A few weeks ago, Jim and I took our first trip to the Netherlands. It was another long weekend, where we spent time exploring the city of Amsterdam as well as venturing outside the city for some prime tulip peeping. It was near perfection, and probably one of my favorite trips that we’ve taken since living here.
Our first night started with a trip to Arendsnest. If you’re not familiar, let me just say I would be a regular at this bar if I lived in Amsterdam. It is GREAT. A friend from college (Sarah) had recommended we check it out, and I’m so glad she did. Not only does the bar have an amazing list of Dutch beers, but they have the largest/best selection of de Molen in the city. For those of you unfamiliar, de Molen is Jim’s favorite brewery. We discovered it a few years ago while buying some beers at my favorite SF Bottleshop – Ales Unlimited. If you’re drinking in Philly, they’ve also been known to team up with Monks (they even had de Molen on draft!), which I’ve enjoyed there more than once. Luckily, they even sell it here in Toulouse at our beer cave – La Voie Maltee.
We arrived around 9pm or so (straight from the airport after a pitstop at our hotel). We weren’t starving, but didn’t want to drink beer on an empty stomach. If you’re looking for a full meal, Arendsnest is not the bar for you, but if Dutch cheeses and sausages are what you’re looking for to nibble on while you drink, look no further. We ordered two sausages and a cheese sampler to go with our first beers: a Jopen Extra Stout and a Gulpener Gerardus Blonde. Both were pretty tasty. After we finished our food, the crowd started to thin a bit and two spaces opened at the bar. As such, we moved (pro tip – this spot seems to be HUGE for happy hour/after work drinks, but really thins out after 10pm, even on a Friday).
If you have a chance to sit at the bar, sit at the bar. The staff is insanely knowledgable as well as funny. Probably one of the funniest things we heard while sitting there was a bartender’s saucy response to a patron asking, “Do you have any Belgian beers?” Bartender’s response: “No, we only serve Dutch beer.” Patron: “I really like Belgian beers.” Bartender: “Then go to Belgium.” We easily said this to each other every other hour all weekend. Yes, again, I would totally be a regular here.
Once at the bar we noticed the huge de Molen beer list and were in awe of the offerings. Amongst the list included a “saison-like” beer – Cabreuva & Safraras and Rook & Vuur. I drank the Cabreuva & Safraras, which tasted a bit like Birch Beer, but in beer form, and I was absolutely in love. This is now my new, favorite beer. If you’re not a de Molen drinker, these two finds might not seem that impressive. But I’ll just say I’ve NEVER seen a saison from them and the Rook & Vuur was some sort of limited edition beer, which is Jim’s favorite (we bought it once & never could find it again). After we finished those, we ordered the same two again, only to be told that we’d ordered the last two. I was crushed, but we persevered and ordered two additional de Molen beers we’d never had before. I’m just glad I got to have my beer once…now I’ll be on a lifetime quest to find and consume it again and again.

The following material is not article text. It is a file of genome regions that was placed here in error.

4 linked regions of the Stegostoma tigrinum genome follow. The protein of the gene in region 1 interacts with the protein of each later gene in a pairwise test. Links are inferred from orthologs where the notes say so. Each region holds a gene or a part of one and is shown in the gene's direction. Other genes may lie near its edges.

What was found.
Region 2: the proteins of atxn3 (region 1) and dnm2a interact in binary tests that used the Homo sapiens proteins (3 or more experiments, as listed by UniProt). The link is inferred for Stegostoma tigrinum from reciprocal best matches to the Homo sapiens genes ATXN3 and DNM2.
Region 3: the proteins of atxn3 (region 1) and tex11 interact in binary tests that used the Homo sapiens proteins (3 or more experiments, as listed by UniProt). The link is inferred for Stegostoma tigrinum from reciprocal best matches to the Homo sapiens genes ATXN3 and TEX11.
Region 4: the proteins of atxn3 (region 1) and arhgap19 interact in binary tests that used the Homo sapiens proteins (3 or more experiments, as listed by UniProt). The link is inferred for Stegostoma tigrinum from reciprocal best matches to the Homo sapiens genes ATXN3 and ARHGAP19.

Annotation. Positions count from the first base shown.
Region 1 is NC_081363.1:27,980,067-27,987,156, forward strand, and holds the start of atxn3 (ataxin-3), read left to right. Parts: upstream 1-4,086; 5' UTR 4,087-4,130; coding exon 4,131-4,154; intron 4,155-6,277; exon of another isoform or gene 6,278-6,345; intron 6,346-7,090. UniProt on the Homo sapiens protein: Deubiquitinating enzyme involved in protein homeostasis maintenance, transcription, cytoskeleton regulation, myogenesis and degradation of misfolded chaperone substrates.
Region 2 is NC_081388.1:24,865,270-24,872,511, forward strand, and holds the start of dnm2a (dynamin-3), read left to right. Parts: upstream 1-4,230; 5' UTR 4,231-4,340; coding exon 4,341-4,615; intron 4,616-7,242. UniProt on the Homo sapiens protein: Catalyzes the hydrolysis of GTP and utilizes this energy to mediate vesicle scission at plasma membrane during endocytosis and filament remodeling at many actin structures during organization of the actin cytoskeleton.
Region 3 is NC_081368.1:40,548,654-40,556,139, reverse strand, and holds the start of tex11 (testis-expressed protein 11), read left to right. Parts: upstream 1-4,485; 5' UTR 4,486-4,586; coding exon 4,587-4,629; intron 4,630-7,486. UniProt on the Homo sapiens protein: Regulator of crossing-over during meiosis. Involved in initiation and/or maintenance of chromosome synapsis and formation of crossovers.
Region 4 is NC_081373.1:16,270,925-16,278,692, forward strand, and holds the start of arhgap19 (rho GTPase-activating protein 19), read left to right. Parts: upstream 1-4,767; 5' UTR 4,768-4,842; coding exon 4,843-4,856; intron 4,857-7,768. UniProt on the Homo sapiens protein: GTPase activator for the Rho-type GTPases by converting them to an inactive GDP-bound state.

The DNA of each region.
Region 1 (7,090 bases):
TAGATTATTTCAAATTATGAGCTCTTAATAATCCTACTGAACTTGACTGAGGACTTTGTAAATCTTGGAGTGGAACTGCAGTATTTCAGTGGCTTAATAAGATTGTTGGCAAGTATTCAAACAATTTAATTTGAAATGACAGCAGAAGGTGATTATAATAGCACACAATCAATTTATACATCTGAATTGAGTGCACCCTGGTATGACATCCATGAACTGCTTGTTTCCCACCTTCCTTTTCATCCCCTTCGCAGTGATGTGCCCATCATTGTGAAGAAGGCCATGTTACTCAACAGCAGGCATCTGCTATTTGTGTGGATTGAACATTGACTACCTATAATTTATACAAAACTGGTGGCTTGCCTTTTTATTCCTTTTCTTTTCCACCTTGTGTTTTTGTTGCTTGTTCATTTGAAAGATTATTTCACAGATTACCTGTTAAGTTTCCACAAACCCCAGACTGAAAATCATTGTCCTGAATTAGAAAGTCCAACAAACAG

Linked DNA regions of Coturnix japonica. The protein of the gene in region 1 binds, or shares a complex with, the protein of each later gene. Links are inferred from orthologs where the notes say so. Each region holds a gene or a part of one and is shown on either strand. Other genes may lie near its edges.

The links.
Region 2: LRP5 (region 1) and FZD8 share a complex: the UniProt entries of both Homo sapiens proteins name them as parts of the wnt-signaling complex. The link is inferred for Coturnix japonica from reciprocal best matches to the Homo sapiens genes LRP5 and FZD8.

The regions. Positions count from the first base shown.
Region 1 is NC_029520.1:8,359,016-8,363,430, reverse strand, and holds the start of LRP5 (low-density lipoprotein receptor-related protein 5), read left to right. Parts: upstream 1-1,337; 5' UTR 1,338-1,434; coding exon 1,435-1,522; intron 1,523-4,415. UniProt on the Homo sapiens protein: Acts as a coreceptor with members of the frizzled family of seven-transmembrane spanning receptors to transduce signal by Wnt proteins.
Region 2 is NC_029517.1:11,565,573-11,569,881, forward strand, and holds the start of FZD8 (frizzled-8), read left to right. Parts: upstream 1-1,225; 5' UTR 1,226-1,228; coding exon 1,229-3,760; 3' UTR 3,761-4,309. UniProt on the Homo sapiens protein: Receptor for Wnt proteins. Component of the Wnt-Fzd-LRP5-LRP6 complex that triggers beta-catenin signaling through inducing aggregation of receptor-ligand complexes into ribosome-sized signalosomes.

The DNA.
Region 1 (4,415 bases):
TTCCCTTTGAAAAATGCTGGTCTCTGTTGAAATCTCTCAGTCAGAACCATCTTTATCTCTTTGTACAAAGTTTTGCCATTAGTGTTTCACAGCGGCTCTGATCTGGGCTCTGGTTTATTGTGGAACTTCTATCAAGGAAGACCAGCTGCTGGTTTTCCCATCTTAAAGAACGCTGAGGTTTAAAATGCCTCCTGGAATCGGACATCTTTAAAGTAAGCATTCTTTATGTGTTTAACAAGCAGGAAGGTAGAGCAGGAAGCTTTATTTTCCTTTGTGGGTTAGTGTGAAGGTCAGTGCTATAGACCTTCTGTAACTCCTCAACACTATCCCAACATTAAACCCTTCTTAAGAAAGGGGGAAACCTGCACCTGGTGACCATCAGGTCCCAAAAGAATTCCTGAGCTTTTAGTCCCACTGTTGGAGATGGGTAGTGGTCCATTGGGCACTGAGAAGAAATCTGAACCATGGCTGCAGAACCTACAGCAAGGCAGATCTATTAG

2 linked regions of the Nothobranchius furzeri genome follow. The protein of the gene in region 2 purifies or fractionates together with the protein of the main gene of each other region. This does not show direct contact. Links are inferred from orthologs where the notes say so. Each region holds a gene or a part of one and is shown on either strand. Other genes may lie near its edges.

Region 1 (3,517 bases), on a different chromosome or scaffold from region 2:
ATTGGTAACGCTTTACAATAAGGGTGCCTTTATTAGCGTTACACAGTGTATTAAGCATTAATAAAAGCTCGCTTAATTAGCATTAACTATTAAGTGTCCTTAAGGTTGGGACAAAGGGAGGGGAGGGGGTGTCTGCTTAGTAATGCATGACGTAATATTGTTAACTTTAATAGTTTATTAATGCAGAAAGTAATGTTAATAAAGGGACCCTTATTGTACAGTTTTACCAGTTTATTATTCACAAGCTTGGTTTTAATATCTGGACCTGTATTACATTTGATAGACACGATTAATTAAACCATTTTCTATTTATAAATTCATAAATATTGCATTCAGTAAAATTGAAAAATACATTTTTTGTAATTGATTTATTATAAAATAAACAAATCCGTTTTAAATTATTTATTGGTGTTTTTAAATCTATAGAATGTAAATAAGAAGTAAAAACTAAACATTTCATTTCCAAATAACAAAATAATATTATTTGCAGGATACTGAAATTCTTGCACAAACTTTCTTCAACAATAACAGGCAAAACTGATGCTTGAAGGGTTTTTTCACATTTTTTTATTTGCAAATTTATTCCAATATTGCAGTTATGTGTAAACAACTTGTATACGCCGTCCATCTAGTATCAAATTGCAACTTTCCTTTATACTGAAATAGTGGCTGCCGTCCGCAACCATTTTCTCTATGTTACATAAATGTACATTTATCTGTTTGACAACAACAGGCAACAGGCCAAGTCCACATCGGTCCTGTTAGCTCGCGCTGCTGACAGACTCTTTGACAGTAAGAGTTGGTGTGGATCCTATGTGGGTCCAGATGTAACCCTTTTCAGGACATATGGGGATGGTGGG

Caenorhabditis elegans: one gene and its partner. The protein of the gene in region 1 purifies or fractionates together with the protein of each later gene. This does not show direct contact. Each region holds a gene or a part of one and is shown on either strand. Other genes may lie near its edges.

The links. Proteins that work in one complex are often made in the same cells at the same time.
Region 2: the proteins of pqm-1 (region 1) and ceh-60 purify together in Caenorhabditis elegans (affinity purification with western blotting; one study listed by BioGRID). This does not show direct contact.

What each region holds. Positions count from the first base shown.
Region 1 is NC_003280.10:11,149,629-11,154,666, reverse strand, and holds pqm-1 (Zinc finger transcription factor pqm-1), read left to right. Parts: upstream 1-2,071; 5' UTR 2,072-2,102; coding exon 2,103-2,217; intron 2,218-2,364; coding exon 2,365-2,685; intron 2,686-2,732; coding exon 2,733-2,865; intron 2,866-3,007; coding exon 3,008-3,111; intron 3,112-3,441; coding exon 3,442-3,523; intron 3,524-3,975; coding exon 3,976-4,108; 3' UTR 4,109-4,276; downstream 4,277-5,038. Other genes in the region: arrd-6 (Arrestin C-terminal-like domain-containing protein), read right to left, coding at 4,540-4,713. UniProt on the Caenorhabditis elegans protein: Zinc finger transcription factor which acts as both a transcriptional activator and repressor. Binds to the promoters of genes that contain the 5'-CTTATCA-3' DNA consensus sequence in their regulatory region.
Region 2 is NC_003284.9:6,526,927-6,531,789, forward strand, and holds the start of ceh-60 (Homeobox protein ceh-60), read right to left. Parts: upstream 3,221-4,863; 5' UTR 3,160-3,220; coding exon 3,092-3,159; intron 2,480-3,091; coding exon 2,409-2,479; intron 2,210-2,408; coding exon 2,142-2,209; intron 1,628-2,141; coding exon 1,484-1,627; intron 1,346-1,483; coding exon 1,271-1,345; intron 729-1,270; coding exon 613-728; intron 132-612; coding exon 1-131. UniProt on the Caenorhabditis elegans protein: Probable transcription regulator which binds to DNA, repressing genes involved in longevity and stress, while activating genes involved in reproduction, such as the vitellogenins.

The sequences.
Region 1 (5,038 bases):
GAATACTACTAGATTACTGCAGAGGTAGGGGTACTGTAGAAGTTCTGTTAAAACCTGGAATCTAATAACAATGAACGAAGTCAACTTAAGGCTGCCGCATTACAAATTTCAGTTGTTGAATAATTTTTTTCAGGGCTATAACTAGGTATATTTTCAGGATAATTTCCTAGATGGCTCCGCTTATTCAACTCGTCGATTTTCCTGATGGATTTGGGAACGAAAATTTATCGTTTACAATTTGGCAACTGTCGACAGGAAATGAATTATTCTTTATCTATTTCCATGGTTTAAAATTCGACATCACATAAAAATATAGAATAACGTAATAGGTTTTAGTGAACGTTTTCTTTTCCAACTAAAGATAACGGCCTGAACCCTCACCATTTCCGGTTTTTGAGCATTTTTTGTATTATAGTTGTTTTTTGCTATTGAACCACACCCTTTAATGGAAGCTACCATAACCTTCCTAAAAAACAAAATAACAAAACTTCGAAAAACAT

We left the bar close to 11pm or so and made our way back through the canals toward our hotel, overhearing what we found to be a disturbing conversation a drug-dealer (we think) was having over the phone, “You want cocaine? We can get you cocaine, MDMA, people…” The line that stuck out to us was, “people.” Did he just say people? I choose to believe that he did not actually say people and that is some street slang I do not understand. After that we took what we thought was a shortcut home through a mini red light district. Yes, we’re in Amsterdam.
The next morning we had tickets at 8:30am at the Anne Frank House. This was the single thing in Amsterdam I absolutely wanted to do, no matter what. I’d read Anne Frank: The Diary of a Young Girl as a child, seen the movie, and seen the play twice. The museum is top-notch and incredibly well-done. The audioguides are phenomenal as well as the videos that accompany. My eyes were full of tears through the entire tour of annex and museum, and I’m not a crier. It was incredibly emotional. You see how tiny the spaces were, how quiet they had to be, all mixed in with things like measurements of Margot and Anne etched into a wall. In sum, this is one of the most moving and powerful places I’ve ever been. Throughout our trip, Jim and I discussed our favorite things we did, and each time, after each event we both kept saying it was visiting the Anne Frank House. Don’t miss this.
If you’re planning to go, I recommend booking a ticket in advance (at least 2 weeks to a month before your trip), so you can select your time and not wait in line. I believe after 2 or 3pm, reservations are no longer possible and it’s just waiting in a long line until your turn, which could take a while. You can see the house and annex above in the bottom right photograph.
After composing ourselves, we wandered through the De 9 Straatjes shopping district. If you’re interested in cafes or boutiques, this is the spot for you. Essentially, it’s nine streets that cross canals that are hugged with cafes, restaurants, and boutiques. We didn’t buy anything, but the window shopping was pretty fantastic.
From there, we decided to continue walking until we came to the Leidseplein (area in below photo – upper left) and ultimately the Rijksmuseum (remaining photos below). Amsterdam is surprisingly walkable and flat. We chose to walk, though it was a LOT of walking (and we took the Tram a few other times).
Jim had been told the Rijksmuseum was superior to the Van Gogh museum, so we just toured the Rijksmuseum, and I have to say it was pretty great. If you’re a museum person, all the museums are located in a general museum area (which is nice), and I think you could easily hit multiple in one day, or go to one museum each day of your trip to really enjoy them all.